UK Airline Passenger Tax Remains For Now

The Caribbean Tourism Organisation (CTO) is now looking at how else the UK’s Airline Passenger Duty (APD) can be fought, now that the new government in Britain has put off a decision on changing it.

It was expected that the announcement of the replacement of the APD with a per plane duty – a promise made by the new coalition government of David Cameron – would have been made during the budget presentation on Tuesday. But the controversial tax remains untouched, which means that not only will it stay in place for now, but an increase in November appears set to go ahead.

And CTO Chairman John Maginley, who’s also Antigua and Barbuda’s Tourism Minister, says regional countries would have to take the matter further.

“It’s clear that because our economies are so heavily reliant on tourism this tax is effectively a tax on our countries’ exports. We’ll be reviewing the position with organisations such as the World Trade Organisation,” he said, adding that the tax is also unfair to many families in the Caribbean community in the UK who travel frequently to the region.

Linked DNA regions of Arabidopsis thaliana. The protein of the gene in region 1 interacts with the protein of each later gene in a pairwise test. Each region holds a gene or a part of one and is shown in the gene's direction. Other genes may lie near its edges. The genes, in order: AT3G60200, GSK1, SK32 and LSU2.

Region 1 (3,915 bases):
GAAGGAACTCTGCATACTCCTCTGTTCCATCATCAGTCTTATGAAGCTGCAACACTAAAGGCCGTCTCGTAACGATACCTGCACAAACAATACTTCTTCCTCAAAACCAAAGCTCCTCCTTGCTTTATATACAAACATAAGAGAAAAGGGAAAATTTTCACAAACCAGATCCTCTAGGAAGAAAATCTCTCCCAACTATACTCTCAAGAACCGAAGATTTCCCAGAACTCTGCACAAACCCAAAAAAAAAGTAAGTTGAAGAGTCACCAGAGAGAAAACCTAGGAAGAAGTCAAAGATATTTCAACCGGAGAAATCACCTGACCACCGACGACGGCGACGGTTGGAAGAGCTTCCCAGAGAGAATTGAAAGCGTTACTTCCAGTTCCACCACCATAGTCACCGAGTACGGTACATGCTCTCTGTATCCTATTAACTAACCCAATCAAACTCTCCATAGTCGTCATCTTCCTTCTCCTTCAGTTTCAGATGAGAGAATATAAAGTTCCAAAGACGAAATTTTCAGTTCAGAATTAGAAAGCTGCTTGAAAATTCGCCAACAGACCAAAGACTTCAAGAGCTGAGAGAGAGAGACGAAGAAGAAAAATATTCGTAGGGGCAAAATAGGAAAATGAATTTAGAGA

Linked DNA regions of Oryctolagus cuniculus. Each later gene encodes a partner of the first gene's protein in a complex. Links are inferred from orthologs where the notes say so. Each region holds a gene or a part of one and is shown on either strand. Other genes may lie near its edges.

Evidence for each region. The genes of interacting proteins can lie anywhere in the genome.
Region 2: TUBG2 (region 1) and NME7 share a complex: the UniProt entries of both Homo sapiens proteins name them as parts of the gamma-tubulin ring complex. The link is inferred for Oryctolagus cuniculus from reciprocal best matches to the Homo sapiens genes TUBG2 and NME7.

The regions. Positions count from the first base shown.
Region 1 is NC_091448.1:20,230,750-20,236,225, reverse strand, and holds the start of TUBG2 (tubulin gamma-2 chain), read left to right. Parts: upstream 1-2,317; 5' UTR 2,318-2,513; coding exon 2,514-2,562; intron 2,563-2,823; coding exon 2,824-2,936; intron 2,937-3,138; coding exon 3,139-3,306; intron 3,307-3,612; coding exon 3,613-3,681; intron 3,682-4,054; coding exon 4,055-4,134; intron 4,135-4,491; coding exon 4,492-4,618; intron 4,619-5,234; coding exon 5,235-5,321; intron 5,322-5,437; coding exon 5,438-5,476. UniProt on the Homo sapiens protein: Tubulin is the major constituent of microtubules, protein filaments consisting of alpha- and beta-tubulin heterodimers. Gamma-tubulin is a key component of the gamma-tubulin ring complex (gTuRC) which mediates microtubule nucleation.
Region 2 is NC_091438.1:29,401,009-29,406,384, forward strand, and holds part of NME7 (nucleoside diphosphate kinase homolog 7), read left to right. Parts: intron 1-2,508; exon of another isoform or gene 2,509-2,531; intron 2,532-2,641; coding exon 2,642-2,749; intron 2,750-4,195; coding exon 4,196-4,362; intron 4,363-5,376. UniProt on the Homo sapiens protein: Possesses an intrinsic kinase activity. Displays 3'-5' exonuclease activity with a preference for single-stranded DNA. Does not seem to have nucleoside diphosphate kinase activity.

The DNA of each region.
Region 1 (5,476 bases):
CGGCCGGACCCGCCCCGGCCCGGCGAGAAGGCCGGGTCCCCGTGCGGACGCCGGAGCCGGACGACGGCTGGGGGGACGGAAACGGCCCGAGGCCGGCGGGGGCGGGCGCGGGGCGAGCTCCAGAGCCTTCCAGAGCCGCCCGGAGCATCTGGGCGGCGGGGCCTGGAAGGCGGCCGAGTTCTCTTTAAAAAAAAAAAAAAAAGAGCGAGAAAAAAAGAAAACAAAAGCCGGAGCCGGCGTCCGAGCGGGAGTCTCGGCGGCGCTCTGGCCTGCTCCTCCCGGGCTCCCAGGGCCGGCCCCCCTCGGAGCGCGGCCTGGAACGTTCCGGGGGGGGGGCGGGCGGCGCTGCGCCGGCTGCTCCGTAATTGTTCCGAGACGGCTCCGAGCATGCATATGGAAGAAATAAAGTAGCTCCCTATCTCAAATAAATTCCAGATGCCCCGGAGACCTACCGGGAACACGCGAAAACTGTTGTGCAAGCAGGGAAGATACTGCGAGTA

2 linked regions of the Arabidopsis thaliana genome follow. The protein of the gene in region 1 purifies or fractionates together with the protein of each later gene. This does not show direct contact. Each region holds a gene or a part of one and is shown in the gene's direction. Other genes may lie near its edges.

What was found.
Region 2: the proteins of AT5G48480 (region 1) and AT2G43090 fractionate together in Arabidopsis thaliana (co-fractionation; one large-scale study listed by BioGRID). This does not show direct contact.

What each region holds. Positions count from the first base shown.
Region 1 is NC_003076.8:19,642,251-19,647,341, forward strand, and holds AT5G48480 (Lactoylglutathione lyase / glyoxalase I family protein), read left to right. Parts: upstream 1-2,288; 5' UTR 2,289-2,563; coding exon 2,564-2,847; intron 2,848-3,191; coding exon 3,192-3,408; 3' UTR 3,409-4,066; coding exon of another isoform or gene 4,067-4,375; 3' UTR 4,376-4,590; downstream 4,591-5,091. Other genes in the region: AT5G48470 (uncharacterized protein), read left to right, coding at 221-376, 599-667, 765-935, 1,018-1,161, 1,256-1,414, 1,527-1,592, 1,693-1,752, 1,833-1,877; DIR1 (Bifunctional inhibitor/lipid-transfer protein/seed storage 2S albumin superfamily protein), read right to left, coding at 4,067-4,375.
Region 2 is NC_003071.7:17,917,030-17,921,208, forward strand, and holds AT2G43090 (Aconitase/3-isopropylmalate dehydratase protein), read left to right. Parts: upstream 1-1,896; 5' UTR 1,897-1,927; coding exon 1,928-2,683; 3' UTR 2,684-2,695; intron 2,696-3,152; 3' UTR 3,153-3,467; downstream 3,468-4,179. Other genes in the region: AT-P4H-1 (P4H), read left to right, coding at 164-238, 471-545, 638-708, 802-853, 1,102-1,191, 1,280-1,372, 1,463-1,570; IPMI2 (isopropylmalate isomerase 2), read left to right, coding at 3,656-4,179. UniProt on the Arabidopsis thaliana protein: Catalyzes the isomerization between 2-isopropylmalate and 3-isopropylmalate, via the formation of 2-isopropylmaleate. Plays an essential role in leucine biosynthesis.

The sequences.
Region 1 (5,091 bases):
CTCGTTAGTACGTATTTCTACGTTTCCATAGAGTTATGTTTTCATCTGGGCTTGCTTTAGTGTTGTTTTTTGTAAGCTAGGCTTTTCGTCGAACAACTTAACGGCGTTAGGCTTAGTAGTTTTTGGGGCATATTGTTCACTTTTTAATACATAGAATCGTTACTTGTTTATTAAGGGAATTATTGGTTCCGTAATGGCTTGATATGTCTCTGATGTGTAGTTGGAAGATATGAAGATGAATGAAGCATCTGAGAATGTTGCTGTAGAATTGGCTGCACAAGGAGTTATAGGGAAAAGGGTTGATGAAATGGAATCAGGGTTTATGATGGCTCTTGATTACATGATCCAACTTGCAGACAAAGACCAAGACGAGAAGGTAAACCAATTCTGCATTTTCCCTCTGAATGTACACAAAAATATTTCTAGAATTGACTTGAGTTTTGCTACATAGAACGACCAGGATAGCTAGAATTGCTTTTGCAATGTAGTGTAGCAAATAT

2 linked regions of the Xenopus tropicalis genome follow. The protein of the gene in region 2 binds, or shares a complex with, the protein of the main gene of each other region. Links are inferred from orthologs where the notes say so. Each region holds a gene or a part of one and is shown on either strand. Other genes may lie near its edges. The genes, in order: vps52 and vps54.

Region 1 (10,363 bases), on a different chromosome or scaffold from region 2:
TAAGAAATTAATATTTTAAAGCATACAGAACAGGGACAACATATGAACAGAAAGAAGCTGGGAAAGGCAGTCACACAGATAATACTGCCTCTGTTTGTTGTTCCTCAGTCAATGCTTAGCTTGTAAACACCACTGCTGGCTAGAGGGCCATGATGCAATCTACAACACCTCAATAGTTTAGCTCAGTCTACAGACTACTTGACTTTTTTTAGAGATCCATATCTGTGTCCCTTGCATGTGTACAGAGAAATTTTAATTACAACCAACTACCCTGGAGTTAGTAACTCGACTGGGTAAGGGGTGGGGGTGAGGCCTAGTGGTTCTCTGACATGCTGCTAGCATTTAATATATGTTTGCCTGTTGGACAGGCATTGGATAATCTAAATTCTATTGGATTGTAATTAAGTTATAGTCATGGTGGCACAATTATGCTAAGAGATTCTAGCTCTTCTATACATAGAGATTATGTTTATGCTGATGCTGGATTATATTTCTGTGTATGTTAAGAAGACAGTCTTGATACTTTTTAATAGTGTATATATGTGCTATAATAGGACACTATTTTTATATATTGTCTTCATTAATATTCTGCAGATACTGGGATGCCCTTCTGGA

Maginley said that while the Caribbean understands that the British government needs tax revenue, the current structure of the APD is “unfair and unbalanced”.

Under the APD system, countries are placed into one of four bands, depending on the distance of their capital city from London.

All Caribbean countries have been placed in the third highest band, so a passenger leaving a UK airport in Economy Class would pay an APD of £50 (US$75). In November, that will go up to £75 (US$112).



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